vector cross1 = cross(@N, {0,1,0});
cross1 = cross(@N, cross1);
cross1 = cross(@N, cross1);
@N = cross(@N, cross1);
```

vs

```
vector cross1 = cross(@N, {0,1,0});
cross1 = cross(@N, cross1);
cross1 = cross(@N, cross1);
cross1 = cross(@N, cross1);
@N = cross(@N, cross1);
```

vs

```
vector cross1 = cross(@N, {0,1,0});
cross1 = cross(@N, cross1);
cross1 = cross(@N, cross1);
cross1 = cross(@N, cross1);
cross1 = cross(@N, cross1);
@N = cross(@N, cross1);
```

will get you back to where you started.

### Vector maths

This is a good time to have a quick refresher on some vector maths basics. It's way easier than it seems (especially if you half remember stuff from high school or first year uni), with Houdini you get direct visual feedback which is great, and direct useful applications. Once you know how to add, subtract, multiply, dot and cross vectors, that's pretty much all you need to know for 90% of your Houdini needs!

#### Vector addition

The maths textbook definition of adding vectors is to lie the vectors tip-to-tail, then draw a new vector from the start of the first to the end of the last. This is much easier to understand visually with a wrangle. I define 2 vector parameters, and set @N as the addition of both. Adding {1,0,0} (ie a vector pointing along x) and {0,1,0} (a vector pointing along y) will result in {1,1,0} (a vector pointing 45 degrees up and along):

```
vector a = chv('a');
vector b = chv('b');
@N = a+b;
```

Here's a similar thing, but this time taking the normals from a sphere and adding a vector to it; you can see it bends the normals towards whatever new vector I specify. Handy for steering and adjusting initial velocities for particles, for example:

```
vector a = chv('a');
@N += a;
```

#### Vector subtraction

The textbook definition of vector subtraction is.... something? Frankly I don't remember. In Houdini, I know it as a handy way to create a vector from 2 points. Store @P of the first point as 'a', @P of the second point as 'b', and set @N of the first point as 'a-b'. Now its normal aims at the second point:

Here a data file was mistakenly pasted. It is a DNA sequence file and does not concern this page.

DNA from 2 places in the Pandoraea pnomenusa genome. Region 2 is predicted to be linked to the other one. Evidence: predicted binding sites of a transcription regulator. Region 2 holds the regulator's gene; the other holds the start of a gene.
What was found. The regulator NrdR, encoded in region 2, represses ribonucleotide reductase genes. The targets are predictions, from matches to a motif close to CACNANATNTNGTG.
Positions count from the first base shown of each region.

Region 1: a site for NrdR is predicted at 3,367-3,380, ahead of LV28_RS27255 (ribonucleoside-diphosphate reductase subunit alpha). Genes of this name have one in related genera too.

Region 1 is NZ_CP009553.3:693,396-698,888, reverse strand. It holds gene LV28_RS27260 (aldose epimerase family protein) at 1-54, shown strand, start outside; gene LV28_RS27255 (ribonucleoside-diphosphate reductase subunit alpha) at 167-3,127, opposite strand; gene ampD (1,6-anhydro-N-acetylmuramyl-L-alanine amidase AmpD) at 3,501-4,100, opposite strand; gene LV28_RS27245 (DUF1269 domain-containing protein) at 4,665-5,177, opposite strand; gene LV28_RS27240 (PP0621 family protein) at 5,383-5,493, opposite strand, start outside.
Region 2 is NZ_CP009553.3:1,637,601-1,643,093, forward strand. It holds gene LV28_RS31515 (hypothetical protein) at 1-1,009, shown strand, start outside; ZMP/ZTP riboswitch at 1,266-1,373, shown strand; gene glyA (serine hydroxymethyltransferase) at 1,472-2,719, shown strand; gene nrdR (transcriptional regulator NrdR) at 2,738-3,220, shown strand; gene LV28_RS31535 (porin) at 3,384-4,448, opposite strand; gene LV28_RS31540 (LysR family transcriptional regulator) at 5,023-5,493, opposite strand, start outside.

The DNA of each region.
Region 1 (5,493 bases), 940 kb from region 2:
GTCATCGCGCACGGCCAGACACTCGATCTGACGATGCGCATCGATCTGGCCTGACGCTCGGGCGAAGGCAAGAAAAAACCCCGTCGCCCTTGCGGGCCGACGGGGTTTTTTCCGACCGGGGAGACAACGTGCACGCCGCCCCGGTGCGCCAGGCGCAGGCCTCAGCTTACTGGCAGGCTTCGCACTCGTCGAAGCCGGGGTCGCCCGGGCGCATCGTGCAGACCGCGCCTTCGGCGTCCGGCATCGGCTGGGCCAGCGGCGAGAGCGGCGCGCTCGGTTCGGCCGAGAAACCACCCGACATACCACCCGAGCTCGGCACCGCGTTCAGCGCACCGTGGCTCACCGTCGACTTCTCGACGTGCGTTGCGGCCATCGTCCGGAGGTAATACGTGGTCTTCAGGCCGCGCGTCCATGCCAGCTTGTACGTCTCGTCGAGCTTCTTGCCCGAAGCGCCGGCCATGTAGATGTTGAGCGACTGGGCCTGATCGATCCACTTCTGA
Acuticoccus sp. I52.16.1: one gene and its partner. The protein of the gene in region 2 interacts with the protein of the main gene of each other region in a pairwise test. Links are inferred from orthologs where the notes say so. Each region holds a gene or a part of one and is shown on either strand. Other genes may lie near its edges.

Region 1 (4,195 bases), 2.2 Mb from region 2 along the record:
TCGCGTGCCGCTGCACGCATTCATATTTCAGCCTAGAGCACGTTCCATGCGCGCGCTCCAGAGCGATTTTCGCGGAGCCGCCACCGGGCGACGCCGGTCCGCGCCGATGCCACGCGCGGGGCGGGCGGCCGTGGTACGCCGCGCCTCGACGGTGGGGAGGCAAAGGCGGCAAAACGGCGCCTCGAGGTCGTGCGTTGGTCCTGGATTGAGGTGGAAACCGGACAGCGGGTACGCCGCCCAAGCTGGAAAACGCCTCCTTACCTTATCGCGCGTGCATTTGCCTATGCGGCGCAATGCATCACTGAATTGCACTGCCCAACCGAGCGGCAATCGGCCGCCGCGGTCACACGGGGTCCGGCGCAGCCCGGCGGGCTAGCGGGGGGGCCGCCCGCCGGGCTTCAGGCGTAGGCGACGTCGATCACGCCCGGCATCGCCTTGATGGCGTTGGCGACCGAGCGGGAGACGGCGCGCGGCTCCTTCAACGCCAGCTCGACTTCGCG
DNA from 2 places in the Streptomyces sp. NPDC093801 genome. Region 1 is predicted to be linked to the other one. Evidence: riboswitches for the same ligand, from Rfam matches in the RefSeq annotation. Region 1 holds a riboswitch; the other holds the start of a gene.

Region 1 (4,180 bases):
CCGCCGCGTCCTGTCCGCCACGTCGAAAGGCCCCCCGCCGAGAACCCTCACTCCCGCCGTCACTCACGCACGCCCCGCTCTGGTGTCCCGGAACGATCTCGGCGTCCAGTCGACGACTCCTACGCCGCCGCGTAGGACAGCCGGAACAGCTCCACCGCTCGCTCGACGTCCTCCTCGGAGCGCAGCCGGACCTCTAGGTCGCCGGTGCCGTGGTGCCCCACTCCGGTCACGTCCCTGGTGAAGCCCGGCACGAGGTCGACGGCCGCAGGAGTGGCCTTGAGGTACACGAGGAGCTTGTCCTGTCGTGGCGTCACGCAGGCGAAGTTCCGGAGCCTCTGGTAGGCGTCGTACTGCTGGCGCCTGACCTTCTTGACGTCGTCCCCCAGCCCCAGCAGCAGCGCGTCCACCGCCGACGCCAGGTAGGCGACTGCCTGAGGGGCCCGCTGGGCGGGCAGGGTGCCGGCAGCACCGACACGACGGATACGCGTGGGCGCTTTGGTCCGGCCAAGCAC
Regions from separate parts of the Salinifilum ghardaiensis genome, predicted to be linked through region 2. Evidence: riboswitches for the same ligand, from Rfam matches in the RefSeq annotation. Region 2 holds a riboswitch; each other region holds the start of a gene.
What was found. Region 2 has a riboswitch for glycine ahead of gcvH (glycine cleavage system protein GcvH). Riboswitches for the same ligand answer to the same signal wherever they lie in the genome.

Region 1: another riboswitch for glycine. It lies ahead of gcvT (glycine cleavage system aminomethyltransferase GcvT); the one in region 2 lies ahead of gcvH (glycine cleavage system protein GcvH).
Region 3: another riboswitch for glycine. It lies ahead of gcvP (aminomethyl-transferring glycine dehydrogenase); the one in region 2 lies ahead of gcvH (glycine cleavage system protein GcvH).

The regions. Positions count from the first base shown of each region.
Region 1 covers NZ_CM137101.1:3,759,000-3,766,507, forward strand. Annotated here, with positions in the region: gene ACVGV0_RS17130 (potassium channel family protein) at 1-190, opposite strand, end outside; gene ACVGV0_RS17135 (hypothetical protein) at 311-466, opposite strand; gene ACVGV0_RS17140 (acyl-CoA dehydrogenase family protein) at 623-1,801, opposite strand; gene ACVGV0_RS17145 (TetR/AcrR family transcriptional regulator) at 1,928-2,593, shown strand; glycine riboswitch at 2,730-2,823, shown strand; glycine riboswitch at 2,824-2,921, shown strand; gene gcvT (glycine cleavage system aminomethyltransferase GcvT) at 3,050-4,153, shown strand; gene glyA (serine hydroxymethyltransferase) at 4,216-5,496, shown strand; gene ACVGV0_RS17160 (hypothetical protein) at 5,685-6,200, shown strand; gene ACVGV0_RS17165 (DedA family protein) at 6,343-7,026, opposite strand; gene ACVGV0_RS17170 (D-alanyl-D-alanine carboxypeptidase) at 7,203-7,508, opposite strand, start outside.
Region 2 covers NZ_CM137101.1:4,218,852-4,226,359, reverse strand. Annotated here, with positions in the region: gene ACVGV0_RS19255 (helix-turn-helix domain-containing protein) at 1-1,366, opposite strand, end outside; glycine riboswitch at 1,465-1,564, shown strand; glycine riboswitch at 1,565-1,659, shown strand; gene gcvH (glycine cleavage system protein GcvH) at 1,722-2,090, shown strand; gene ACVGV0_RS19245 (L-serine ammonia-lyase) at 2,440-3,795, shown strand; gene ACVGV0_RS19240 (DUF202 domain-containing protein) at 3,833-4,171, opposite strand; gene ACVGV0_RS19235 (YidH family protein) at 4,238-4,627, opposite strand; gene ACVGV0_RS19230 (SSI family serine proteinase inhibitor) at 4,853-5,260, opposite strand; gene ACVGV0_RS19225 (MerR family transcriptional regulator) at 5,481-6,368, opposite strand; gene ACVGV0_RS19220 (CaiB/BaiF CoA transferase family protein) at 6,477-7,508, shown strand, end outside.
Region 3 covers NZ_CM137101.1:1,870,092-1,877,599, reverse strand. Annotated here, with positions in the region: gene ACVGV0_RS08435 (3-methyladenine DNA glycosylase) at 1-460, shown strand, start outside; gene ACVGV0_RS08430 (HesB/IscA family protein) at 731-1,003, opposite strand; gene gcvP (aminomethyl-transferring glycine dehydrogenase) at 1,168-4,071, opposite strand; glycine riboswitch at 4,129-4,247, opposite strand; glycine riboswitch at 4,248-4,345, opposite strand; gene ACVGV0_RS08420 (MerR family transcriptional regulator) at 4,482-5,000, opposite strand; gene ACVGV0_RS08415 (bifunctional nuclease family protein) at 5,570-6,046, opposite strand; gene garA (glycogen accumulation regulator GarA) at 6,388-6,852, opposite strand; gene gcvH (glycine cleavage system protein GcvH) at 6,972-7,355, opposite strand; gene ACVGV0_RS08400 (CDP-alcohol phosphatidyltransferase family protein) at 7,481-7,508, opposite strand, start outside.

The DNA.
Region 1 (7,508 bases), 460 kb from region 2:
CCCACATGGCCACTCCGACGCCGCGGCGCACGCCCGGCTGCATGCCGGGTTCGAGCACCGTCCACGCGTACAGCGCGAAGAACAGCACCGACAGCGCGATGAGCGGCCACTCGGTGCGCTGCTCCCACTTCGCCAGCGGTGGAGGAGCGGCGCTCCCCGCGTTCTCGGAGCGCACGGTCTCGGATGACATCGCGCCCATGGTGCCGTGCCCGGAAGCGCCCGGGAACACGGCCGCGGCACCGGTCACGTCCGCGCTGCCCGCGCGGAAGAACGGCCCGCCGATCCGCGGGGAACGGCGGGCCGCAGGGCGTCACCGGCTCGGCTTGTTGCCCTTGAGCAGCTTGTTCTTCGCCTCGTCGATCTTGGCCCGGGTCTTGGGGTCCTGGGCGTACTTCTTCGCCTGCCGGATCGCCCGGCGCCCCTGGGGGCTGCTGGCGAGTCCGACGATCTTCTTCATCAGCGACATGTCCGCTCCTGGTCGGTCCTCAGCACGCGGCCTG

```
vector a = point(0,'P',0);
vector b = point(1,'P',0);
@N = b-a;
```

Notice that I stated its 'a-b' in the intro paragraph, but the vex code is 'b-a'? That's because I can never remember the order; I'll try it, find my vectors are pointing in the opposite direction to what I expect, swear, and reverse the terms. You'll do the same. :)

Extending this to a sphere again, we can make every normal on the sphere aim at a point:

```
vector a = @P;
vector b = point(1,'P',0);
@N = b-a;
```

If you reverse the terms, this can be a way to set the initial velocity for an explosion for example, where the point defines the center of the explosion:

```
vector origin = point(1,'P',0);
@v = @P-origin;
```

Download hip: File:jov9_rbd_v_origin.hip

#### Vector multiplication

Multiplying a vector by a single number just multiplies each number inside the vector by the single number. This has the effect of scaling the vector, making it longer or shorter, but maintaining it's direction. Multiplying by 0 cancels out the vector completely.

`@N *= ch('scale');`

Multiplying by a negative number will reverse the direction of a vector:

Multiplying 2 vectors together will multiply the x components together, the y, the z. In practice, its a way to scale or even cancel out an axis of vectors. Eg, I have a sphere with normals, if I multiply it by {1,0,1}, I cancel out all the vertical parts of the vectors. Increasing the x component so that its {2,0,1} will mean the vectors will be twice as long in that axis:

`@N *= chv('scalevec');`

### Exercises

- Cross against @N and noise, what happens?
- double cross @N and noise?
- Against @P?
- Can you fix the colours going negative in the shadowed areas of the dot product examples? (Hint: You'll need to clamp colours to stay within a valid range)